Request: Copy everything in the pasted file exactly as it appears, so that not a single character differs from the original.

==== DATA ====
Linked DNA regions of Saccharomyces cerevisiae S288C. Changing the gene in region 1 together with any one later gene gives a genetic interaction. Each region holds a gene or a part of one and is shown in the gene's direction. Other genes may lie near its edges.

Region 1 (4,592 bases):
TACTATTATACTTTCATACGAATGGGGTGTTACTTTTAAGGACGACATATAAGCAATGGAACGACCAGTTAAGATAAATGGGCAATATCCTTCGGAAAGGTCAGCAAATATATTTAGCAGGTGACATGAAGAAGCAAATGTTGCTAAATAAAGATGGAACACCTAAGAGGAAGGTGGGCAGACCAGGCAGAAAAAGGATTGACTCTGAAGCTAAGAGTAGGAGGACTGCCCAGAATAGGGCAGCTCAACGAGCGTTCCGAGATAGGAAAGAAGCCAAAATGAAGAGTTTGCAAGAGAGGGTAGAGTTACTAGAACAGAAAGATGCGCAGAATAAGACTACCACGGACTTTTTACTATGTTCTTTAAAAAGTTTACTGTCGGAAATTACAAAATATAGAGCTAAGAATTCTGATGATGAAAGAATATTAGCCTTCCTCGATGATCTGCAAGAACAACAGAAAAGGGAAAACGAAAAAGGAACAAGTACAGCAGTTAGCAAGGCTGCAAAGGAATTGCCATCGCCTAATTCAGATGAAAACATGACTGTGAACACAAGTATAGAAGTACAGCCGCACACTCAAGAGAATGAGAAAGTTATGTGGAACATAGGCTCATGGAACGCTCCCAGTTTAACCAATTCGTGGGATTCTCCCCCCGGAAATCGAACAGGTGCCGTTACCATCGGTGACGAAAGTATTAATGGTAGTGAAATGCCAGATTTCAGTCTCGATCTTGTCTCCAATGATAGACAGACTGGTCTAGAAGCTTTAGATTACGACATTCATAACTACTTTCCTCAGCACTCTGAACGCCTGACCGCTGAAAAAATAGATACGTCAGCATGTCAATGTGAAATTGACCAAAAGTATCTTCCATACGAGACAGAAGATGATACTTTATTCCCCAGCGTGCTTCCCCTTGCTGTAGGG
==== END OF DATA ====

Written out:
Linked DNA regions of Saccharomyces cerevisiae S288C. Changing the gene in region 1 together with any one later gene gives a genetic interaction. Each region holds a gene or a part of one and is shown in the gene's direction. Other genes may lie near its edges.

Region 1 (4,592 bases):
TACTATTATACTTTCATACGAATGGGGTGTTACTTTTAAGGACGACATATAAGCAATGGAACGACCAGTTAAGATAAATGGGCAATATCCTTCGGAAAGGTCAGCAAATATATTTAGCAGGTGACATGAAGAAGCAAATGTTGCTAAATAAAGATGGAACACCTAAGAGGAAGGTGGGCAGACCAGGCAGAAAAAGGATTGACTCTGAAGCTAAGAGTAGGAGGACTGCCCAGAATAGGGCAGCTCAACGAGCGTTCCGAGATAGGAAAGAAGCCAAAATGAAGAGTTTGCAAGAGAGGGTAGAGTTACTAGAACAGAAAGATGCGCAGAATAAGACTACCACGGACTTTTTACTATGTTCTTTAAAAAGTTTACTGTCGGAAATTACAAAATATAGAGCTAAGAATTCTGATGATGAAAGAATATTAGCCTTCCTCGATGATCTGCAAGAACAACAGAAAAGGGAAAACGAAAAAGGAACAAGTACAGCAGTTAGCAAGGCTGCAAAGGAATTGCCATCGCCTAATTCAGATGAAAACATGACTGTGAACACAAGTATAGAAGTACAGCCGCACACTCAAGAGAATGAGAAAGTTATGTGGAACATAGGCTCATGGAACGCTCCCAGTTTAACCAATTCGTGGGATTCTCCCCCCGGAAATCGAACAGGTGCCGTTACCATCGGTGACGAAAGTATTAATGGTAGTGAAATGCCAGATTTCAGTCTCGATCTTGTCTCCAATGATAGACAGACTGGTCTAGAAGCTTTAGATTACGACATTCATAACTACTTTCCTCAGCACTCTGAACGCCTGACCGCTGAAAAAATAGATACGTCAGCATGTCAATGTGAAATTGACCAAAAGTATCTTCCATACGAGACAGAAGATGATACTTTATTCCCCAGCGTGCTTCCCCTTGCTGTAGGG